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June 4, 2008 > Why Brain Cancers like Senator Ted Kennedy's Are Difficult to Treat

Why Brain Cancers like Senator Ted Kennedy's Are Difficult to Treat

Washington Hospital Neurosurgeon Shares Insight on New Therapies and Treatments for Patients with Brain Tumors

On May 20, America learned that one of its elder statesmen, Sen. Edward Kennedy, has been diagnosed with a brain tumor. Regardless of party affiliation, politicians and other citizens from around the country were saddened and wished Kennedy and his family well.
The news is even more unfortunate because the 76-year-old senator's tumor is a glioblastoma multiforme or GBM, the most aggressive of all primary brain tumors. Primary brain tumors originate in the brain rather than spreading, or metastasizing, from a tumor located in another part of the body.
"The average length of survival for people with GBM is 12 to 14 months, and life expectancy is often shorter for patients over 60 or 65," says neurosurgeon Sandeep Kunwar, M.D., co-director of Washington Hospital's Gamma Knife Program, which performs radiosurgery on some patients with GBM. Gamma Knife radiosurgery is a revolutionary, less invasive alternative to traditional open-brain surgery and daily radiation treatment for patients with brain tumors.
GBM is the most common primary brain tumor, striking 10,000 to 12,000 Americans of all ages each year. Nevertheless, the tumor is relatively rare compared with brain tumors that have metastasized from elsewhere in the body. About 200,000 Americans are diagnosed with metastatic brain tumors annually.
"Unfortunately, GBM results in a very high functional loss of life because it can strike a person at the prime of life, when he or she is most productive," explains Dr. Kunwar. "With some cancers, people continue to lead active, productive lives as they receive treatment. Hopefully, they will experience a remission or cure. With GBM, this is not the case."
Common symptoms of GBM are seizures, nausea and vomiting, headaches that become progressively worse, a declining ability to move certain parts of the body, and weakness or numbness in the face or arm. Treatment usually involves surgery to remove as much of the tumor as possible. Radiation therapy and chemotherapy can also be used to help control growth of the tumor and prolong the patient's life.
On average, each of these measures can add two to three months to a patient's life. All are consider "palliative," because they cannot cure the disease but can help the patient to live longer and more comfortably.
"GBM is like a weed because it can intertwine with cells in any part of the brain," explains Dr. Kunwar. "If the affected brain tissue isn't functional, it's possible to remove the tumor. However, if the affected cells are involved with function, the tumor can't be removed without resulting in major neurological deficits. In that case, the tumor, or parts of it, must be left in place. In the case of Senator Kennedy, the tumor is located on the left hand, dominant side of the brain, which affects memory, speech and other critical neurological functions."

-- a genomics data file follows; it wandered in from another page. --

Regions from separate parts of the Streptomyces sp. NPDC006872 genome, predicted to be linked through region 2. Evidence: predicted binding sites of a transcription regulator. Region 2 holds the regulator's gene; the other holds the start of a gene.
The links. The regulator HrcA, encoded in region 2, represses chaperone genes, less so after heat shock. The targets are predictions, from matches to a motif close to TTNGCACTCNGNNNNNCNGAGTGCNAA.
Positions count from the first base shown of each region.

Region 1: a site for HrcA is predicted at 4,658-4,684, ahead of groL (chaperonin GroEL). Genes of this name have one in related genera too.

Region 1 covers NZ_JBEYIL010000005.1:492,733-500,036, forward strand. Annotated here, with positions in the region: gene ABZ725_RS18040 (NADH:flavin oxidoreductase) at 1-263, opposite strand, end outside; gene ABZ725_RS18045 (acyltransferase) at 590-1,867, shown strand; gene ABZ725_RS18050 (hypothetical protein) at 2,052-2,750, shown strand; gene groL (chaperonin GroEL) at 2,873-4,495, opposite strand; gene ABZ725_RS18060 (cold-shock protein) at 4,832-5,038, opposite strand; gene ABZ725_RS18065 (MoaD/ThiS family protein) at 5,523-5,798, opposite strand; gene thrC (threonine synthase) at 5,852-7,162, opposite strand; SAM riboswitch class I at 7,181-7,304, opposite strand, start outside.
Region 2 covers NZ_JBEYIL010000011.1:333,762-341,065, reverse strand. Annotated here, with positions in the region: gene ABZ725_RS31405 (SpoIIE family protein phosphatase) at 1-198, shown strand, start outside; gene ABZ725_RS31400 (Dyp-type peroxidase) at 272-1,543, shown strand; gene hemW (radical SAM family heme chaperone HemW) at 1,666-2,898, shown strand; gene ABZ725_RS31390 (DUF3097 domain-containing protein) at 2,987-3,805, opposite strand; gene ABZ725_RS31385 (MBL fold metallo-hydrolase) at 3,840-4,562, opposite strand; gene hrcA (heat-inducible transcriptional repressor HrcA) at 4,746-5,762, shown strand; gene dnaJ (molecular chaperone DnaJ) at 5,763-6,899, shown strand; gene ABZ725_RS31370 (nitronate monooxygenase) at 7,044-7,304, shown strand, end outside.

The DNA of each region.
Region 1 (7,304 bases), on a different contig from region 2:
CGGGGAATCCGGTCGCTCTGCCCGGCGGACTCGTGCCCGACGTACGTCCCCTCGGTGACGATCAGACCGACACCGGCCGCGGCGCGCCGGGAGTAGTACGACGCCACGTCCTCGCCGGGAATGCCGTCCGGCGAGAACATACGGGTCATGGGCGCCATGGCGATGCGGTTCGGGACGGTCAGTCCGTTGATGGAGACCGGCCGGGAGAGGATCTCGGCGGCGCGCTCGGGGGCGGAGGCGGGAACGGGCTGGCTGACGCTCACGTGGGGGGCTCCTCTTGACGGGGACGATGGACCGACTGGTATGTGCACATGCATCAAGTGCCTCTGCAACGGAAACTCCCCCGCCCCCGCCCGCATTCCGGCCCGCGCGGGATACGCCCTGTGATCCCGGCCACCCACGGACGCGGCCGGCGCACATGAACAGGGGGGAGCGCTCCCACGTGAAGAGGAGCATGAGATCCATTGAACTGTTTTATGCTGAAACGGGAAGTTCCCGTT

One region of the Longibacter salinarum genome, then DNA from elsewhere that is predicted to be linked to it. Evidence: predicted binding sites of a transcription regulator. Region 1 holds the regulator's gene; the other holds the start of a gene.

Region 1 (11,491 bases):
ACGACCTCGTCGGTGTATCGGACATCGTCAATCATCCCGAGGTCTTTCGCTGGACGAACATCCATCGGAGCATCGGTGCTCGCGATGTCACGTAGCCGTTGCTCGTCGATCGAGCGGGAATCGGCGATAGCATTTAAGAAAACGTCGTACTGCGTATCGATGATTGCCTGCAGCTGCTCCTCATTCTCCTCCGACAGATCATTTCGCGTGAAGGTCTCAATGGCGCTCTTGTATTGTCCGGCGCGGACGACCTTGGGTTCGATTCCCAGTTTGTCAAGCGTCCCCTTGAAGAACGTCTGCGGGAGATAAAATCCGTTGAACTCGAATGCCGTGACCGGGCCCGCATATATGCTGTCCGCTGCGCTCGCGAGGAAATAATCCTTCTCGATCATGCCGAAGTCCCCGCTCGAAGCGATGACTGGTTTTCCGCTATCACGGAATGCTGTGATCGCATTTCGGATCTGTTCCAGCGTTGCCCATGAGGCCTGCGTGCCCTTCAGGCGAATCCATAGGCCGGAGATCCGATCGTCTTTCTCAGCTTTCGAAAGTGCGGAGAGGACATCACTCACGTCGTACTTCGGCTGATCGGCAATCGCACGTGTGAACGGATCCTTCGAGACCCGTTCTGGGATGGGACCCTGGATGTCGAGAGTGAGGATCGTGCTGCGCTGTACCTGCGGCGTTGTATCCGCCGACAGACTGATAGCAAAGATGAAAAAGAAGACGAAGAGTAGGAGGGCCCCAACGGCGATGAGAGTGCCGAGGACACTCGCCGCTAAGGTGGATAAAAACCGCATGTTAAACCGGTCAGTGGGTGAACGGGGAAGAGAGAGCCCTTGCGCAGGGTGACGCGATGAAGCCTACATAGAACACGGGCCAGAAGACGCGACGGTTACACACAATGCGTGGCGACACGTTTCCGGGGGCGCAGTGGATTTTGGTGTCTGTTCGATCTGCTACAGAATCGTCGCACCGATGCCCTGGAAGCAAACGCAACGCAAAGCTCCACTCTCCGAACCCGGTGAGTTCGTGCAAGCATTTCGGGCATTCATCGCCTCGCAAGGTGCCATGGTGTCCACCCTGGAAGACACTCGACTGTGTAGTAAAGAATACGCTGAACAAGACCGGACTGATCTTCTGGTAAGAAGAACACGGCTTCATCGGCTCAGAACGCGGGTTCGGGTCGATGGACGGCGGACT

At Washington Hospital, highly trained physicians sometimes use the advanced Gamma Knife to remove parts of a GBM tumor. Treatment is usually combined with chemotherapy in a limited role. This regimen can be effective if the tumor has one focal area that is especially active.
Major research efforts are currently being conducted around the world to identify other effective treatments for GBM. Clinical trials are being done on numerous drugs, including Avastin. Researchers are also studying vaccines, gene therapy and novel drug delivery techniques.
Effective treatment for more common tumors
The facts about GBM are grim. However, there's better news for people who suffer from the more common metastatic brain tumor.
"Gamma Knife radiosurgery can be used to treat these types of brain tumors very effectively with a control rate of more than 90 percent," states Dr. Kunwar. "In the past, whole-brain therapy, including radiation therapy and chemotherapy, have been the standard of care for metastatic brain tumors. However, the less invasive Gamma Knife has altered this standard while improving long-term control of the tumor."
In contrast with traditional treatment for brain cancer, patients undergoing Gamma Knife surgery experience almost no pain and are able to return home the same day or after staying in the hospital overnight. With whole-brain therapy, the brain's healthy tissue is also affected, resulting in side affects such as memory loss, brain shrinkage, hair loss and fatigue. The Gamma Knife procedure focuses on the precise area of the tumor, leaving nearby healthy tissue untouched.

For more information about glioblastoma multiforme, visit the website of the American Cancer Society at www.cancer.org. To learn more about the Taylor McAdam Bell Neuroscience Institute and the Gamma Knife Program at Washington Hospital, call (510) 745-6480 or visit www.whhs.com, click on "Services & Programs" and select "Taylor McAdam Bell Neuroscience Institute" from the drop-down menu.

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